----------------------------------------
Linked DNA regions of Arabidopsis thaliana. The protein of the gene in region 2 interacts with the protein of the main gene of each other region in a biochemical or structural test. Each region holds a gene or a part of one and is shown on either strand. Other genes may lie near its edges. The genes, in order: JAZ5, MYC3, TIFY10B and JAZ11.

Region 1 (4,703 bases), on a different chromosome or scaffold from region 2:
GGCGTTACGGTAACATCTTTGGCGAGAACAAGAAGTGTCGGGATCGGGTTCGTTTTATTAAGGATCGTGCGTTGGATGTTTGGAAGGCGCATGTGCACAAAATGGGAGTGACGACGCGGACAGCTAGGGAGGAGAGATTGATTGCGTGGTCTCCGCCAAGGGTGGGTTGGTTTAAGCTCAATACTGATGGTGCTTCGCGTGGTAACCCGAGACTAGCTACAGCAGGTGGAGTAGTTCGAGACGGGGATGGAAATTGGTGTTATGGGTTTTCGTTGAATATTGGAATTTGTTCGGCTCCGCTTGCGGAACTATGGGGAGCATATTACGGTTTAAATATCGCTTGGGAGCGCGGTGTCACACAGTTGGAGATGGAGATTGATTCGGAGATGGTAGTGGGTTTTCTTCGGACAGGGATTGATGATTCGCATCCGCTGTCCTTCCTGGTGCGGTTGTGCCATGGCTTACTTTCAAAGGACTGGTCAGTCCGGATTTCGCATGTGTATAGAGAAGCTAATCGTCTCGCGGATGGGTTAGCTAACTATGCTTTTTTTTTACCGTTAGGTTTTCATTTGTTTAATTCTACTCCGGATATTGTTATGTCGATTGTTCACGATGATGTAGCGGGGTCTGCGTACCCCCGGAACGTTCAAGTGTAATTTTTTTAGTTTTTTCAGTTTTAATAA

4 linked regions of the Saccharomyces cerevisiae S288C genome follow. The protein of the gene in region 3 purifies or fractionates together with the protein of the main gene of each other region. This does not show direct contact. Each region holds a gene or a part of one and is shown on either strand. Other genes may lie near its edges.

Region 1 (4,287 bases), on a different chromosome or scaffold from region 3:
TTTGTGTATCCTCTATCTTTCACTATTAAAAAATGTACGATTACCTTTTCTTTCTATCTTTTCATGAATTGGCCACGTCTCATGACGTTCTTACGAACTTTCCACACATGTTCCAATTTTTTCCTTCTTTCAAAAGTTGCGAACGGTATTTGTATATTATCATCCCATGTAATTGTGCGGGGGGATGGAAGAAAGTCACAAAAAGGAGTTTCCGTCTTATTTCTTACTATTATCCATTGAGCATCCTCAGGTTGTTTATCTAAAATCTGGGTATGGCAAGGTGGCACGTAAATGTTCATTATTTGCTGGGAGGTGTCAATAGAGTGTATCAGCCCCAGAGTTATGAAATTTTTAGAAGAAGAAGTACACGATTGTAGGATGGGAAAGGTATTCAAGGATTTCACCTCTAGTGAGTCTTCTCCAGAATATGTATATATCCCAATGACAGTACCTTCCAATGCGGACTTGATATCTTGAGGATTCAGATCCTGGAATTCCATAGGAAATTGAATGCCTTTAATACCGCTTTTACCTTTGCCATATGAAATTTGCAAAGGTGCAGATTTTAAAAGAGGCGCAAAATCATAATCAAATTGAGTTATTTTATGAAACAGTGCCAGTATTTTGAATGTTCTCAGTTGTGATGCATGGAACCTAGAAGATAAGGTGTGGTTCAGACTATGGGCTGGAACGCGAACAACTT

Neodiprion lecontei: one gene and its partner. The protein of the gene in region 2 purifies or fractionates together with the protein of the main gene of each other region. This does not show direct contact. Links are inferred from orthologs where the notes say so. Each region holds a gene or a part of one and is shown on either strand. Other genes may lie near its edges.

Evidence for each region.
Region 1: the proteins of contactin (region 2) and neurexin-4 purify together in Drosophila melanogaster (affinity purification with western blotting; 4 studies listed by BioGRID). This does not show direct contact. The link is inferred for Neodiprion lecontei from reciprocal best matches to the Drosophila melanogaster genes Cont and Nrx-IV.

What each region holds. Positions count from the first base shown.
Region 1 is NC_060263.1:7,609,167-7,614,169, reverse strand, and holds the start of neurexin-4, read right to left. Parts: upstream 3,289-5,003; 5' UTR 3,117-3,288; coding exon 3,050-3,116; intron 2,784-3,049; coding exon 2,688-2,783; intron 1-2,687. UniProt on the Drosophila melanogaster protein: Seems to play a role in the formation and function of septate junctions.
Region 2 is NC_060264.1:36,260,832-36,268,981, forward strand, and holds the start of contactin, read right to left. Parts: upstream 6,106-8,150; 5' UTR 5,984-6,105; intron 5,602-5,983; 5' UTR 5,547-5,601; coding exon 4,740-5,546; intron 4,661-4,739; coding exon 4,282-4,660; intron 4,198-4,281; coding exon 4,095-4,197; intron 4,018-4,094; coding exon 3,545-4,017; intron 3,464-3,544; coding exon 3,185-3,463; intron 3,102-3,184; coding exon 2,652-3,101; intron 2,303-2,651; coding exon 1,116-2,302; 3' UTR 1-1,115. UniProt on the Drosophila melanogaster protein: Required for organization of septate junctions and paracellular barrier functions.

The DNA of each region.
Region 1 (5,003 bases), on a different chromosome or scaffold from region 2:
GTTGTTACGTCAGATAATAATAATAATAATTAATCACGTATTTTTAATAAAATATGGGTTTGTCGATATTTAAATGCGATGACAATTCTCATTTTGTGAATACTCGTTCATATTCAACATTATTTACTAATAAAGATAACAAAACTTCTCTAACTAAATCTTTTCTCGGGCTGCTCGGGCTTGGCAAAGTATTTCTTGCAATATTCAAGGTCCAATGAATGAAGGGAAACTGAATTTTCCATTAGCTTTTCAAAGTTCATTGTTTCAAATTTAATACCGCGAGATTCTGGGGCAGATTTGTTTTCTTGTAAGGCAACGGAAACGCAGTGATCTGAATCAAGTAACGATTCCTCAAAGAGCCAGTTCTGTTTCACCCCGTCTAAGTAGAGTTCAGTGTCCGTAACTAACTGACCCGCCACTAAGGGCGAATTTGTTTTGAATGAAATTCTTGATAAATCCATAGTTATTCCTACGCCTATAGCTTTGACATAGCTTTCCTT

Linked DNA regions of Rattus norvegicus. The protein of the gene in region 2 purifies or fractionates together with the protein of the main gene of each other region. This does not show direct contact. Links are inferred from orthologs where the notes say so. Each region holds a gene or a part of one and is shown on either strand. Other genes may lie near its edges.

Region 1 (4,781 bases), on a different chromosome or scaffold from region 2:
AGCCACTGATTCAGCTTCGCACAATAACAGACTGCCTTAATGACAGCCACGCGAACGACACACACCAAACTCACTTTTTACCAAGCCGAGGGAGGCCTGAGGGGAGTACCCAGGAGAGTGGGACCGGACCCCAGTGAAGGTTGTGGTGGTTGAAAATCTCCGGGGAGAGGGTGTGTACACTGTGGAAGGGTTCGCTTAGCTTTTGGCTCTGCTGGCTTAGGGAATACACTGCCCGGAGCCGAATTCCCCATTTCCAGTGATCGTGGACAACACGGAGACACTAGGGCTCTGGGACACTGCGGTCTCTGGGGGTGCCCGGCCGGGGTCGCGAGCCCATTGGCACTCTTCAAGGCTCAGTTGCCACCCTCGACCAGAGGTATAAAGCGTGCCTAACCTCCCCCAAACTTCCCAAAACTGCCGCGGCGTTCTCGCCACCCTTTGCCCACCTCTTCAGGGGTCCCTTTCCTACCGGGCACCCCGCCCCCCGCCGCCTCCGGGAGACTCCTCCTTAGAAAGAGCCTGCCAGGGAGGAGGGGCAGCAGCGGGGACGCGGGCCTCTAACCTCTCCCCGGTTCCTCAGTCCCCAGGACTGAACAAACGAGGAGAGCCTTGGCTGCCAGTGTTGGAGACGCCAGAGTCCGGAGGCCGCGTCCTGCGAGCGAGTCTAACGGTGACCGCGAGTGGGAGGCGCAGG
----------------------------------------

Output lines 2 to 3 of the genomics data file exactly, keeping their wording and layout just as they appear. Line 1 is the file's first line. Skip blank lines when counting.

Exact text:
Region 1 (4,703 bases), on a different chromosome or scaffold from region 2:
GGCGTTACGGTAACATCTTTGGCGAGAACAAGAAGTGTCGGGATCGGGTTCGTTTTATTAAGGATCGTGCGTTGGATGTTTGGAAGGCGCATGTGCACAAAATGGGAGTGACGACGCGGACAGCTAGGGAGGAGAGATTGATTGCGTGGTCTCCGCCAAGGGTGGGTTGGTTTAAGCTCAATACTGATGGTGCTTCGCGTGGTAACCCGAGACTAGCTACAGCAGGTGGAGTAGTTCGAGACGGGGATGGAAATTGGTGTTATGGGTTTTCGTTGAATATTGGAATTTGTTCGGCTCCGCTTGCGGAACTATGGGGAGCATATTACGGTTTAAATATCGCTTGGGAGCGCGGTGTCACACAGTTGGAGATGGAGATTGATTCGGAGATGGTAGTGGGTTTTCTTCGGACAGGGATTGATGATTCGCATCCGCTGTCCTTCCTGGTGCGGTTGTGCCATGGCTTACTTTCAAAGGACTGGTCAGTCCGGATTTCGCATGTGTATAGAGAAGCTAATCGTCTCGCGGATGGGTTAGCTAACTATGCTTTTTTTTTACCGTTAGGTTTTCATTTGTTTAATTCTACTCCGGATATTGTTATGTCGATTGTTCACGATGATGTAGCGGGGTCTGCGTACCCCCGGAACGTTCAAGTGTAATTTTTTTAGTTTTTTCAGTTTTAATAA